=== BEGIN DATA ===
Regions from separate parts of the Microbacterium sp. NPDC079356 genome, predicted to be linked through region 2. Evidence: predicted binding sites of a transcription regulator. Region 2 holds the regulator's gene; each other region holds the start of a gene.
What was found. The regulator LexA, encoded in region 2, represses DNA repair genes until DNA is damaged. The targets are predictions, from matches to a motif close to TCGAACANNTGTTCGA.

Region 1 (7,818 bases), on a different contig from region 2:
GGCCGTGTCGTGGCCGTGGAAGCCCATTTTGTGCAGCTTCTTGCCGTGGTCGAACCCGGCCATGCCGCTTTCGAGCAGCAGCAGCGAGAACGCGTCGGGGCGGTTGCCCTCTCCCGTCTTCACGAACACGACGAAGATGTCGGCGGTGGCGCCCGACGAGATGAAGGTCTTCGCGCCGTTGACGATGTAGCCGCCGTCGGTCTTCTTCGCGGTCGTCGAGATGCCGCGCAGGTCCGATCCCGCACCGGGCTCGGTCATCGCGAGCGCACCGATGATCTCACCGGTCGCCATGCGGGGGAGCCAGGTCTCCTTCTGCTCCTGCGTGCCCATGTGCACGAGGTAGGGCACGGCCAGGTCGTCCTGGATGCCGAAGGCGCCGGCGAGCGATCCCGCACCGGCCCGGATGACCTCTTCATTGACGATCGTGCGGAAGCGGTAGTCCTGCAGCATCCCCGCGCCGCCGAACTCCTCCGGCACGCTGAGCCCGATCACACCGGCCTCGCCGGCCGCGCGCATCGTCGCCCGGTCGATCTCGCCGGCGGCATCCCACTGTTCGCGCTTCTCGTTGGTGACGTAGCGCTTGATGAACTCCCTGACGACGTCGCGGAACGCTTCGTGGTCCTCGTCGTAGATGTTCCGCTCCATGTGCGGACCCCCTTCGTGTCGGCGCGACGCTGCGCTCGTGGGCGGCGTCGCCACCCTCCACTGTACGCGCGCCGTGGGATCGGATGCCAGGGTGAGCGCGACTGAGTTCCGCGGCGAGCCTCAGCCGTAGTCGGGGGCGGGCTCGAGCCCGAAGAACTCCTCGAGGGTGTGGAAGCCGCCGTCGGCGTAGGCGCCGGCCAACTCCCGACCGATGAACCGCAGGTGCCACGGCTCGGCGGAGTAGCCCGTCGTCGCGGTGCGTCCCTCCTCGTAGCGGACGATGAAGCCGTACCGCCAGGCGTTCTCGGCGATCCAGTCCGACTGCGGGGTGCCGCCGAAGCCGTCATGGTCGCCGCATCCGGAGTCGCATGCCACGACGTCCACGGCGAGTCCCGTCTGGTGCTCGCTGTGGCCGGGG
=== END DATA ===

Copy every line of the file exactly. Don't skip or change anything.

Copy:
Regions from separate parts of the Microbacterium sp. NPDC079356 genome, predicted to be linked through region 2. Evidence: predicted binding sites of a transcription regulator. Region 2 holds the regulator's gene; each other region holds the start of a gene.
What was found. The regulator LexA, encoded in region 2, represses DNA repair genes until DNA is damaged. The targets are predictions, from matches to a motif close to TCGAACANNTGTTCGA.

Region 1 (7,818 bases), on a different contig from region 2:
GGCCGTGTCGTGGCCGTGGAAGCCCATTTTGTGCAGCTTCTTGCCGTGGTCGAACCCGGCCATGCCGCTTTCGAGCAGCAGCAGCGAGAACGCGTCGGGGCGGTTGCCCTCTCCCGTCTTCACGAACACGACGAAGATGTCGGCGGTGGCGCCCGACGAGATGAAGGTCTTCGCGCCGTTGACGATGTAGCCGCCGTCGGTCTTCTTCGCGGTCGTCGAGATGCCGCGCAGGTCCGATCCCGCACCGGGCTCGGTCATCGCGAGCGCACCGATGATCTCACCGGTCGCCATGCGGGGGAGCCAGGTCTCCTTCTGCTCCTGCGTGCCCATGTGCACGAGGTAGGGCACGGCCAGGTCGTCCTGGATGCCGAAGGCGCCGGCGAGCGATCCCGCACCGGCCCGGATGACCTCTTCATTGACGATCGTGCGGAAGCGGTAGTCCTGCAGCATCCCCGCGCCGCCGAACTCCTCCGGCACGCTGAGCCCGATCACACCGGCCTCGCCGGCCGCGCGCATCGTCGCCCGGTCGATCTCGCCGGCGGCATCCCACTGTTCGCGCTTCTCGTTGGTGACGTAGCGCTTGATGAACTCCCTGACGACGTCGCGGAACGCTTCGTGGTCCTCGTCGTAGATGTTCCGCTCCATGTGCGGACCCCCTTCGTGTCGGCGCGACGCTGCGCTCGTGGGCGGCGTCGCCACCCTCCACTGTACGCGCGCCGTGGGATCGGATGCCAGGGTGAGCGCGACTGAGTTCCGCGGCGAGCCTCAGCCGTAGTCGGGGGCGGGCTCGAGCCCGAAGAACTCCTCGAGGGTGTGGAAGCCGCCGTCGGCGTAGGCGCCGGCCAACTCCCGACCGATGAACCGCAGGTGCCACGGCTCGGCGGAGTAGCCCGTCGTCGCGGTGCGTCCCTCCTCGTAGCGGACGATGAAGCCGTACCGCCAGGCGTTCTCGGCGATCCAGTCCGACTGCGGGGTGCCGCCGAAGCCGTCATGGTCGCCGCATCCGGAGTCGCATGCCACGACGTCCACGGCGAGTCCCGTCTGGTGCTCGCTGTGGCCGGGG